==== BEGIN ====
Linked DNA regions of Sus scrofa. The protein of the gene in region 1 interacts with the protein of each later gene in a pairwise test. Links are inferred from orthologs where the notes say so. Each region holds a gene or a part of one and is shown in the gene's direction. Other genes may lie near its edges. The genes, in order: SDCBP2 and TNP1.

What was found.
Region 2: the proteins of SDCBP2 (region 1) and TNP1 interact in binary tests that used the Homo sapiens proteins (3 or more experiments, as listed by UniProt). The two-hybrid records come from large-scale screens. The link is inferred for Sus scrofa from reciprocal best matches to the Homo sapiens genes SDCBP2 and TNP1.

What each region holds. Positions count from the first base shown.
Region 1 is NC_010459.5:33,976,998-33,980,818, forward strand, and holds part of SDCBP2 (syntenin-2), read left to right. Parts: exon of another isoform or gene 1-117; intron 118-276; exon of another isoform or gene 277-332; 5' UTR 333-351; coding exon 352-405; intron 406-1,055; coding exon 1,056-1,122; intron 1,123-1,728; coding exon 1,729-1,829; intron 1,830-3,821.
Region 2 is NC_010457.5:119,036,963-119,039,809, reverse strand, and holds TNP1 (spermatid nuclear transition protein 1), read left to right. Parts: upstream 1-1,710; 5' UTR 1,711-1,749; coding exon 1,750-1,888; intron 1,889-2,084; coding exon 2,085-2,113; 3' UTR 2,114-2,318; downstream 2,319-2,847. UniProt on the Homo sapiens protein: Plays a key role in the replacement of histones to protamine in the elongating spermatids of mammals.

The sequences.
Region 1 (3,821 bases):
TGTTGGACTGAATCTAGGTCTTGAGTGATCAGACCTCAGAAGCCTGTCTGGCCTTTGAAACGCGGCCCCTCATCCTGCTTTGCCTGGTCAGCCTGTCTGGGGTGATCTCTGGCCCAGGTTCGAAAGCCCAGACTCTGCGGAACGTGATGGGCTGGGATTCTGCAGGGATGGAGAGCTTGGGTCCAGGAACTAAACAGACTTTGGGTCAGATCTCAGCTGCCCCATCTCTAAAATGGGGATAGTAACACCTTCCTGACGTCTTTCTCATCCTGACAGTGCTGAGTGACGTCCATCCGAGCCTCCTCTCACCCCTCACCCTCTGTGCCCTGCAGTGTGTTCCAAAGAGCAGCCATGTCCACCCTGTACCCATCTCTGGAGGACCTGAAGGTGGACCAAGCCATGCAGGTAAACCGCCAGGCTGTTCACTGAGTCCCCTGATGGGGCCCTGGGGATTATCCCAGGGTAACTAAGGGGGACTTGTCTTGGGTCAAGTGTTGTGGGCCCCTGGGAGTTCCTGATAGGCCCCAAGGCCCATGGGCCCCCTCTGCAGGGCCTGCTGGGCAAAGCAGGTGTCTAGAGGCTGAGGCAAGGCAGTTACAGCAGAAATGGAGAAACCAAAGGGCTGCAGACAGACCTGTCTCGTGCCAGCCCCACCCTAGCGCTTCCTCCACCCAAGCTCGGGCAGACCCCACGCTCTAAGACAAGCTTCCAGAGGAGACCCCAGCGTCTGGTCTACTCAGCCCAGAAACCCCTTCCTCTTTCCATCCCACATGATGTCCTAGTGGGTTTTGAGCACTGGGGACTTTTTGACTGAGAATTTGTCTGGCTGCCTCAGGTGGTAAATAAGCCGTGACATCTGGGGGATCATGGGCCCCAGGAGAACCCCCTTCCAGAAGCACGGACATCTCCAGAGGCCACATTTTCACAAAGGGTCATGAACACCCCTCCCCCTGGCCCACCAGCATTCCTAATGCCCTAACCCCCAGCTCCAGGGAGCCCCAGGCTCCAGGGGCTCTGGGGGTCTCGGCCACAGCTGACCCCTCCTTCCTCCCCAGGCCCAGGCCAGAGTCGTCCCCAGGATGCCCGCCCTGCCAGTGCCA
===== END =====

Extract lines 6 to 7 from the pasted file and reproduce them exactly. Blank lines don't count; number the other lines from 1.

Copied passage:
Region 2 is NC_010457.5:119,036,963-119,039,809, reverse strand, and holds TNP1 (spermatid nuclear transition protein 1), read left to right. Parts: upstream 1-1,710; 5' UTR 1,711-1,749; coding exon 1,750-1,888; intron 1,889-2,084; coding exon 2,085-2,113; 3' UTR 2,114-2,318; downstream 2,319-2,847. UniProt on the Homo sapiens protein: Plays a key role in the replacement of histones to protamine in the elongating spermatids of mammals.

The sequences.